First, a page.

Keith David Lawson, Another Tax Protester, Sentenced to Jail in Tax Prosecution
In what is becoming a very familiar situation another self styled educator with the Paradigm Education Group tax protester movement (actually more of a de-taxer franchise) has been sentenced to a jail term for tax evasion and counselling others to evade as a result of a successful tax prosecution.
Mr. Keith David Lawson of Burnaby, B.C., was the latest tax protester to be sentenced to incarceration when the BC Supreme Court ordered a six month jail term for each of two counts of tax evasion on Oct. 31, 2016. He was also committed to 12 months in jail to be served consecutively for one count of counselling others to evade taxes and was handed a tax fine of $30,717.
The Canada Revenue Agency (CRA) makes a point of publicizing tax prosecution convictions for tax evasion, and is very concerned with discrediting tax protestors or de-taxers. The tax proseuction convictions and jail and tax fine sentences came after a CRA criminal tax fraud investigation that found Lawson failed to report total income of $159,629 for the 2004 to 2008 years, thereby evading $18,036 in federal income taxes. He also failed to remit $12,681 in Goods and Services Tax (GST) on his earnings for the 2005 to 2008 tax years.
The Paradigm Education Group is a tax protest scheme founded by Russell Porisky of Chilliwack, BC. Porisky heavily marketed the Paradigm Education Group both through seminars conducted by “educators” and over the internet, such as in YouTube videos. Porisky through the Paradigm Education Group said that “income tax is nothing more than an internal federal excise tax which is only mandatory for those who choose to work as a legal representative, under an implied contract of service, for the benefit of a federally created legal (artificial) person known as a ‘taxpayer.’”
This de-taxer scheme based on a so-called "natural person" argument has been found to be without any merit by every court that has examined it. Participants have all been convicted of tax evasion and many have been sentenced to jail terms. Mr. Porisky himself was sentenced to four years in jail and ordered to pay tax fines of $260,000. Elaine Gould, his partner, was sentenced to one day in jail and fined an amount of $38,242.
Our experienced Vancouver tax lawyers have experience with tax protester schemes and arguments and have helped de-taxers avoid tax prosecution and come back into the tax system through a CRA voluntary disclosure (VDP or tax amnesty). The CRA voluntary disclosure program allows Canadian taxpayers who have committed a tax wrong, such as failure to file tax returns or deliberate tax evasion by not reporting income, to avoid tax prosecution and civil tax penalties. Taxpayers have to approach CRA, through our top Vancouver tax lawyers, on a voluntary basis before CRA commences a tax audit or tax prosecution investigation. By making a tax lawyer initiated CRA voluntary disclosure the Canada Revenue Agency will not prosecute for tax evasion and will not levy civil tax penalties.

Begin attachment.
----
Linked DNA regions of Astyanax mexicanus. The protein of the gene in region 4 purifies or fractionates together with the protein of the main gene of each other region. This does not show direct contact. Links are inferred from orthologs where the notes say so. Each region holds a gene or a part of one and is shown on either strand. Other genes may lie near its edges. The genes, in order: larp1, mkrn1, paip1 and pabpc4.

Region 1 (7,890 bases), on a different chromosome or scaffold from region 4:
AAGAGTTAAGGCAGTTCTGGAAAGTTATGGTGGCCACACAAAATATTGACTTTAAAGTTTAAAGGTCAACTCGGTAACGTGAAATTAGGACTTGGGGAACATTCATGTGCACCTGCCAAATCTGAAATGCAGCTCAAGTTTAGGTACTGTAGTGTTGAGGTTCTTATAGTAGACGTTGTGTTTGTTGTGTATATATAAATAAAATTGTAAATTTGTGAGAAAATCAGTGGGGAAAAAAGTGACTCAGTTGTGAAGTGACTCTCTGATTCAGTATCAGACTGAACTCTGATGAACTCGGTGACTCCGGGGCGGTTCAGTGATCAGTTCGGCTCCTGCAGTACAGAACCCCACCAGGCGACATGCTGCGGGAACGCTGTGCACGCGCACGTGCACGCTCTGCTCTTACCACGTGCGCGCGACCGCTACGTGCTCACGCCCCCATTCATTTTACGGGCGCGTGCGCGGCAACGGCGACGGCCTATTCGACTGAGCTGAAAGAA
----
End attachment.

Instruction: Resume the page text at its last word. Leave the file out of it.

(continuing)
What is considered tax evasion?
Tax evasion consists of intentionally ignoring or avoiding Canada’s tax laws. Both individuals and businesses can be guilty of tax evasion.
Actions such as purposely failing to report partial or complete income, falsifying records, hiding assets, and inflating expenses are all prosecution-worthy activities.
While some people and businesses may not commit this crime intentionally, they can still be held liable if the CRA discovers that they have paid artificially low taxes or failed to pay at all for any given year.
How long can you legally go without filing taxes in Canada?
Legally, if you receive income above $500, you are required to file taxes annually.
While the chances of the government coming after a regular individual with an average income for missing one year’s worth of tax filings is very low, it is technically possible.
The longer you go without filing taxes, the more likely you are to garner the attention of the CRA. You will also be liable for higher penalties and more interest charges, the longer you avoid paying. The best thing to do is to apply for the Voluntary Disclosure Program if you have failed to pay adequate taxes any time within the last ten years.
What happens if you are found guilty of tax evasion in Canada?
If you are found guilty of tax evasion, several things will happen. You will be required to pay back the entire amount of money that you owe the government. You will also have to pay additional money in the form of accrued interest and civil penalties. The courts also have the right to fine you up to 200% of the amount of taxes you failed to pay. Lastly, you could be sent to jail for up to five years.
"These articles provide information of a general nature only. It is only current at the posting date. It is not updated and it may no longer be current. It does not provide legal advice nor can it or should it be relied upon. All tax situations are specific to their facts and will differ from the situations in the articles. If you have specific legal questions you should consult a lawyer."